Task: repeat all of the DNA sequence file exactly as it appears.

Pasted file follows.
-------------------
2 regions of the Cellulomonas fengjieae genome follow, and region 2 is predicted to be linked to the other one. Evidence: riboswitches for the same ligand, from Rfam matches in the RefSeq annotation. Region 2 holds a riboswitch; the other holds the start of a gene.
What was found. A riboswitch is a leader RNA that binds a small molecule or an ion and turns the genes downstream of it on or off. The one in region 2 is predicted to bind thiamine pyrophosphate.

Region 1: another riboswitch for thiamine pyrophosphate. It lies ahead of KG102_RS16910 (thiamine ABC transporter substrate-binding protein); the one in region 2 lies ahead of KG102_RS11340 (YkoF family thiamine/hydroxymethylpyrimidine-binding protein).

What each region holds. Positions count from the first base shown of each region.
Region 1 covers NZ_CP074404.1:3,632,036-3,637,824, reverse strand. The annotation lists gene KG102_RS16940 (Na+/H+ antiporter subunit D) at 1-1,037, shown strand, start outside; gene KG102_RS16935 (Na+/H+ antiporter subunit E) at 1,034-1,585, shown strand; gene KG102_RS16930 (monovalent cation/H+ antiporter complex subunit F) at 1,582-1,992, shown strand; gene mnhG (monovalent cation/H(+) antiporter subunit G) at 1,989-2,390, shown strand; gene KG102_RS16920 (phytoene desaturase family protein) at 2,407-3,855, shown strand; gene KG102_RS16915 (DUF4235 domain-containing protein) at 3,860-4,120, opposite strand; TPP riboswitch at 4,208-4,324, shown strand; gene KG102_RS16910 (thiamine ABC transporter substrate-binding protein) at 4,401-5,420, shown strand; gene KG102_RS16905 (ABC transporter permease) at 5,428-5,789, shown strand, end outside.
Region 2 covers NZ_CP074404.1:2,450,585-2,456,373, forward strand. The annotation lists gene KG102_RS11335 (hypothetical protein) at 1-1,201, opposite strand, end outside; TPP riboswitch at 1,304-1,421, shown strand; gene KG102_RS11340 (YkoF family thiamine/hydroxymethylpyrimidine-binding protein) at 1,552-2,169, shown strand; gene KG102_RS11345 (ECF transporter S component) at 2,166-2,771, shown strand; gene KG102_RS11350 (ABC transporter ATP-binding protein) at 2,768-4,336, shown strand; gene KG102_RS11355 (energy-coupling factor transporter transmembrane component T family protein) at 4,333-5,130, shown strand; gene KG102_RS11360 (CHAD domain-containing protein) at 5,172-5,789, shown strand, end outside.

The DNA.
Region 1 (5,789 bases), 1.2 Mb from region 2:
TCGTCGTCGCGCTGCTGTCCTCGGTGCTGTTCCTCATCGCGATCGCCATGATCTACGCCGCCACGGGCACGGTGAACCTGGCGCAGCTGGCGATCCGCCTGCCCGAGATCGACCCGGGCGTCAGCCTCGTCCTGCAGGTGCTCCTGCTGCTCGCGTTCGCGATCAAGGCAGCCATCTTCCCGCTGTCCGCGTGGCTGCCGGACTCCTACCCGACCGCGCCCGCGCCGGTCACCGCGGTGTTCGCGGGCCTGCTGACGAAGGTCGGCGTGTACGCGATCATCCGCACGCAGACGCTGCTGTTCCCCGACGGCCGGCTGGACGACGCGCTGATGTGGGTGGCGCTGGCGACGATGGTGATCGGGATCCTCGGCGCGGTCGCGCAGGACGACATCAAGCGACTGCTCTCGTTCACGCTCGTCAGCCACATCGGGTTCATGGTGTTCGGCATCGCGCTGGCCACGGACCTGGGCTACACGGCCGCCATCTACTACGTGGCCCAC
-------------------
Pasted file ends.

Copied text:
2 regions of the Cellulomonas fengjieae genome follow, and region 2 is predicted to be linked to the other one. Evidence: riboswitches for the same ligand, from Rfam matches in the RefSeq annotation. Region 2 holds a riboswitch; the other holds the start of a gene.
What was found. A riboswitch is a leader RNA that binds a small molecule or an ion and turns the genes downstream of it on or off. The one in region 2 is predicted to bind thiamine pyrophosphate.

Region 1: another riboswitch for thiamine pyrophosphate. It lies ahead of KG102_RS16910 (thiamine ABC transporter substrate-binding protein); the one in region 2 lies ahead of KG102_RS11340 (YkoF family thiamine/hydroxymethylpyrimidine-binding protein).

What each region holds. Positions count from the first base shown of each region.
Region 1 covers NZ_CP074404.1:3,632,036-3,637,824, reverse strand. The annotation lists gene KG102_RS16940 (Na+/H+ antiporter subunit D) at 1-1,037, shown strand, start outside; gene KG102_RS16935 (Na+/H+ antiporter subunit E) at 1,034-1,585, shown strand; gene KG102_RS16930 (monovalent cation/H+ antiporter complex subunit F) at 1,582-1,992, shown strand; gene mnhG (monovalent cation/H(+) antiporter subunit G) at 1,989-2,390, shown strand; gene KG102_RS16920 (phytoene desaturase family protein) at 2,407-3,855, shown strand; gene KG102_RS16915 (DUF4235 domain-containing protein) at 3,860-4,120, opposite strand; TPP riboswitch at 4,208-4,324, shown strand; gene KG102_RS16910 (thiamine ABC transporter substrate-binding protein) at 4,401-5,420, shown strand; gene KG102_RS16905 (ABC transporter permease) at 5,428-5,789, shown strand, end outside.
Region 2 covers NZ_CP074404.1:2,450,585-2,456,373, forward strand. The annotation lists gene KG102_RS11335 (hypothetical protein) at 1-1,201, opposite strand, end outside; TPP riboswitch at 1,304-1,421, shown strand; gene KG102_RS11340 (YkoF family thiamine/hydroxymethylpyrimidine-binding protein) at 1,552-2,169, shown strand; gene KG102_RS11345 (ECF transporter S component) at 2,166-2,771, shown strand; gene KG102_RS11350 (ABC transporter ATP-binding protein) at 2,768-4,336, shown strand; gene KG102_RS11355 (energy-coupling factor transporter transmembrane component T family protein) at 4,333-5,130, shown strand; gene KG102_RS11360 (CHAD domain-containing protein) at 5,172-5,789, shown strand, end outside.

The DNA.
Region 1 (5,789 bases), 1.2 Mb from region 2:
TCGTCGTCGCGCTGCTGTCCTCGGTGCTGTTCCTCATCGCGATCGCCATGATCTACGCCGCCACGGGCACGGTGAACCTGGCGCAGCTGGCGATCCGCCTGCCCGAGATCGACCCGGGCGTCAGCCTCGTCCTGCAGGTGCTCCTGCTGCTCGCGTTCGCGATCAAGGCAGCCATCTTCCCGCTGTCCGCGTGGCTGCCGGACTCCTACCCGACCGCGCCCGCGCCGGTCACCGCGGTGTTCGCGGGCCTGCTGACGAAGGTCGGCGTGTACGCGATCATCCGCACGCAGACGCTGCTGTTCCCCGACGGCCGGCTGGACGACGCGCTGATGTGGGTGGCGCTGGCGACGATGGTGATCGGGATCCTCGGCGCGGTCGCGCAGGACGACATCAAGCGACTGCTCTCGTTCACGCTCGTCAGCCACATCGGGTTCATGGTGTTCGGCATCGCGCTGGCCACGGACCTGGGCTACACGGCCGCCATCTACTACGTGGCCCAC